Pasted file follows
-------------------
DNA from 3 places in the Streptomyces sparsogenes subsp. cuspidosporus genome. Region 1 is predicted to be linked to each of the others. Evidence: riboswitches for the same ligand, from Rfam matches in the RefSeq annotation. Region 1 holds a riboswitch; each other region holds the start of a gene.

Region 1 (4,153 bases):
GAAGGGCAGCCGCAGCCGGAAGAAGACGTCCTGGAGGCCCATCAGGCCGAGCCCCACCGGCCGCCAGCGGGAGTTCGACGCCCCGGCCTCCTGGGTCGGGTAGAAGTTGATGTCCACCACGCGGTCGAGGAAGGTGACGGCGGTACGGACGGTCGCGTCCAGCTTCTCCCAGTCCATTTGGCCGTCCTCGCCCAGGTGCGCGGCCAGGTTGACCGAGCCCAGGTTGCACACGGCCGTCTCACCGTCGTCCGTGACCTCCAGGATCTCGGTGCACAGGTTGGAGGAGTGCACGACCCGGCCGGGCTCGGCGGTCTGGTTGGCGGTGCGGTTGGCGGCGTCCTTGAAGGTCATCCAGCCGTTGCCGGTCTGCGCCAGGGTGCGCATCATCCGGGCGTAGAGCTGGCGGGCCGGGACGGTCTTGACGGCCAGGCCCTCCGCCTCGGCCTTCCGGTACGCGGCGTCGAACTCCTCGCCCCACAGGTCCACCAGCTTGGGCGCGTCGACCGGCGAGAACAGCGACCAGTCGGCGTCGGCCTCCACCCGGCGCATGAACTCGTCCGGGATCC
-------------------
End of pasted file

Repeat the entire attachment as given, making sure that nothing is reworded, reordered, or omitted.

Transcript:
DNA from 3 places in the Streptomyces sparsogenes subsp. cuspidosporus genome. Region 1 is predicted to be linked to each of the others. Evidence: riboswitches for the same ligand, from Rfam matches in the RefSeq annotation. Region 1 holds a riboswitch; each other region holds the start of a gene.

Region 1 (4,153 bases):
GAAGGGCAGCCGCAGCCGGAAGAAGACGTCCTGGAGGCCCATCAGGCCGAGCCCCACCGGCCGCCAGCGGGAGTTCGACGCCCCGGCCTCCTGGGTCGGGTAGAAGTTGATGTCCACCACGCGGTCGAGGAAGGTGACGGCGGTACGGACGGTCGCGTCCAGCTTCTCCCAGTCCATTTGGCCGTCCTCGCCCAGGTGCGCGGCCAGGTTGACCGAGCCCAGGTTGCACACGGCCGTCTCACCGTCGTCCGTGACCTCCAGGATCTCGGTGCACAGGTTGGAGGAGTGCACGACCCGGCCGGGCTCGGCGGTCTGGTTGGCGGTGCGGTTGGCGGCGTCCTTGAAGGTCATCCAGCCGTTGCCGGTCTGCGCCAGGGTGCGCATCATCCGGGCGTAGAGCTGGCGGGCCGGGACGGTCTTGACGGCCAGGCCCTCCGCCTCGGCCTTCCGGTACGCGGCGTCGAACTCCTCGCCCCACAGGTCCACCAGCTTGGGCGCGTCGACCGGCGAGAACAGCGACCAGTCGGCGTCGGCCTCCACCCGGCGCATGAACTCGTCCGGGATCC